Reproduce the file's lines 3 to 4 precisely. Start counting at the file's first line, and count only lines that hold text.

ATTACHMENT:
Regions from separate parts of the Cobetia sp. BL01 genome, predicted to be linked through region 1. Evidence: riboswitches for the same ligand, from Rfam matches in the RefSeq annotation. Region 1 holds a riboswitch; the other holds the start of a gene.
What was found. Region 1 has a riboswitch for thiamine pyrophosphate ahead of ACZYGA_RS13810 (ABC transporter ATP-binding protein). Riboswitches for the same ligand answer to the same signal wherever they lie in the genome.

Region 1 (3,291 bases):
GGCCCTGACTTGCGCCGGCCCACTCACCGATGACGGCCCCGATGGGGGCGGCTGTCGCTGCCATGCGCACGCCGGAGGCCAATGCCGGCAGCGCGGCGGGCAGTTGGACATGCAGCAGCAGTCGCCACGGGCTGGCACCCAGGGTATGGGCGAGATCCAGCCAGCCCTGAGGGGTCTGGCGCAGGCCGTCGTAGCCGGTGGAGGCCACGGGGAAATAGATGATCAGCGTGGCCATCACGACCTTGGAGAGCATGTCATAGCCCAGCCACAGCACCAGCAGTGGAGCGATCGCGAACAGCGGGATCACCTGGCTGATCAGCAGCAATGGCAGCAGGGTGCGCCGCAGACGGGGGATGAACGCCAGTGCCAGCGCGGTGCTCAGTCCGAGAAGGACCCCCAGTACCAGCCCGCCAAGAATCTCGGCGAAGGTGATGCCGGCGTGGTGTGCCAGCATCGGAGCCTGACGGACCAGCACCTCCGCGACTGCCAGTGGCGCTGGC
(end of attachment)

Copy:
Region 1 (3,291 bases):
GGCCCTGACTTGCGCCGGCCCACTCACCGATGACGGCCCCGATGGGGGCGGCTGTCGCTGCCATGCGCACGCCGGAGGCCAATGCCGGCAGCGCGGCGGGCAGTTGGACATGCAGCAGCAGTCGCCACGGGCTGGCACCCAGGGTATGGGCGAGATCCAGCCAGCCCTGAGGGGTCTGGCGCAGGCCGTCGTAGCCGGTGGAGGCCACGGGGAAATAGATGATCAGCGTGGCCATCACGACCTTGGAGAGCATGTCATAGCCCAGCCACAGCACCAGCAGTGGAGCGATCGCGAACAGCGGGATCACCTGGCTGATCAGCAGCAATGGCAGCAGGGTGCGCCGCAGACGGGGGATGAACGCCAGTGCCAGCGCGGTGCTCAGTCCGAGAAGGACCCCCAGTACCAGCCCGCCAAGAATCTCGGCGAAGGTGATGCCGGCGTGGTGTGCCAGCATCGGAGCCTGACGGACCAGCACCTCCGCGACTGCCAGTGGCGCTGGC